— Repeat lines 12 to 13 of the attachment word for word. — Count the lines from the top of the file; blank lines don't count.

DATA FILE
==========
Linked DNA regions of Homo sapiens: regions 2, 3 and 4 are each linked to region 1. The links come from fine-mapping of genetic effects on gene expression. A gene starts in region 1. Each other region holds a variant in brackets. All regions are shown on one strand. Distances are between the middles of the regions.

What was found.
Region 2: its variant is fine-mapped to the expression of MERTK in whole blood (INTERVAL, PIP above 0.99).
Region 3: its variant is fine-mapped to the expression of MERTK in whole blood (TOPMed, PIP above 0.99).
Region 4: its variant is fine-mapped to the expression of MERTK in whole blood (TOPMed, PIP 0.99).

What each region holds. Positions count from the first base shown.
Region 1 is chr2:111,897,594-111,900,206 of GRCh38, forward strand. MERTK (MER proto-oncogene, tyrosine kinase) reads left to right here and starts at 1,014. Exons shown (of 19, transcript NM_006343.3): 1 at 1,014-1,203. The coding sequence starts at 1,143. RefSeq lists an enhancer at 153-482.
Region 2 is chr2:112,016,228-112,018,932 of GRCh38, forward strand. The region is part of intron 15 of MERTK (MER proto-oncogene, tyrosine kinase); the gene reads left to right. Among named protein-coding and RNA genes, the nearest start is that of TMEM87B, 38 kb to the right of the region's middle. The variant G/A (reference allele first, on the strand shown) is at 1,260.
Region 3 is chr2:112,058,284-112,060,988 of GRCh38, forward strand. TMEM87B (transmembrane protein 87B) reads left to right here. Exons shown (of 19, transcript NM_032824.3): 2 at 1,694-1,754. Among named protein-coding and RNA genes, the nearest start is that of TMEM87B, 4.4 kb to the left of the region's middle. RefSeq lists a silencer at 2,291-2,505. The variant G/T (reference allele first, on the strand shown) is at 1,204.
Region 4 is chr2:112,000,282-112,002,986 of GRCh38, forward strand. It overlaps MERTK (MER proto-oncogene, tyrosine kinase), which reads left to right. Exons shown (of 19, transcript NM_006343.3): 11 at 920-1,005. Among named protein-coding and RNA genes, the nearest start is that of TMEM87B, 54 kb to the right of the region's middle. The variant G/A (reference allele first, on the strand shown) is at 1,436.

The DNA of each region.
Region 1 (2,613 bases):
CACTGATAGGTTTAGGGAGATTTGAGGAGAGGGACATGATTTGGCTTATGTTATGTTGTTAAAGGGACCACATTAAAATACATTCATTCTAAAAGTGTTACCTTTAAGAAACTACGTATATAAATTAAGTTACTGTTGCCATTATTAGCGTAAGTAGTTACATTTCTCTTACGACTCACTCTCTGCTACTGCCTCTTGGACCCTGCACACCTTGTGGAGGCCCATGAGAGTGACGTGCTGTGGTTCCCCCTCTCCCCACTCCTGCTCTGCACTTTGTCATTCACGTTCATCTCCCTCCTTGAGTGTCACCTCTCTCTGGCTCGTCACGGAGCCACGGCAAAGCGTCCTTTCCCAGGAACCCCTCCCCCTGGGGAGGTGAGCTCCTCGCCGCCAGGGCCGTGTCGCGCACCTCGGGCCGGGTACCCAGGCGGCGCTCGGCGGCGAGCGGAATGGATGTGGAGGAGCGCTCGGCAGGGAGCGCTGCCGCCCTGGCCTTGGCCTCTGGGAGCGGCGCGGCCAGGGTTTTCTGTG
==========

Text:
Region 1 (2,613 bases):
CACTGATAGGTTTAGGGAGATTTGAGGAGAGGGACATGATTTGGCTTATGTTATGTTGTTAAAGGGACCACATTAAAATACATTCATTCTAAAAGTGTTACCTTTAAGAAACTACGTATATAAATTAAGTTACTGTTGCCATTATTAGCGTAAGTAGTTACATTTCTCTTACGACTCACTCTCTGCTACTGCCTCTTGGACCCTGCACACCTTGTGGAGGCCCATGAGAGTGACGTGCTGTGGTTCCCCCTCTCCCCACTCCTGCTCTGCACTTTGTCATTCACGTTCATCTCCCTCCTTGAGTGTCACCTCTCTCTGGCTCGTCACGGAGCCACGGCAAAGCGTCCTTTCCCAGGAACCCCTCCCCCTGGGGAGGTGAGCTCCTCGCCGCCAGGGCCGTGTCGCGCACCTCGGGCCGGGTACCCAGGCGGCGCTCGGCGGCGAGCGGAATGGATGTGGAGGAGCGCTCGGCAGGGAGCGCTGCCGCCCTGGCCTTGGCCTCTGGGAGCGGCGCGGCCAGGGTTTTCTGTG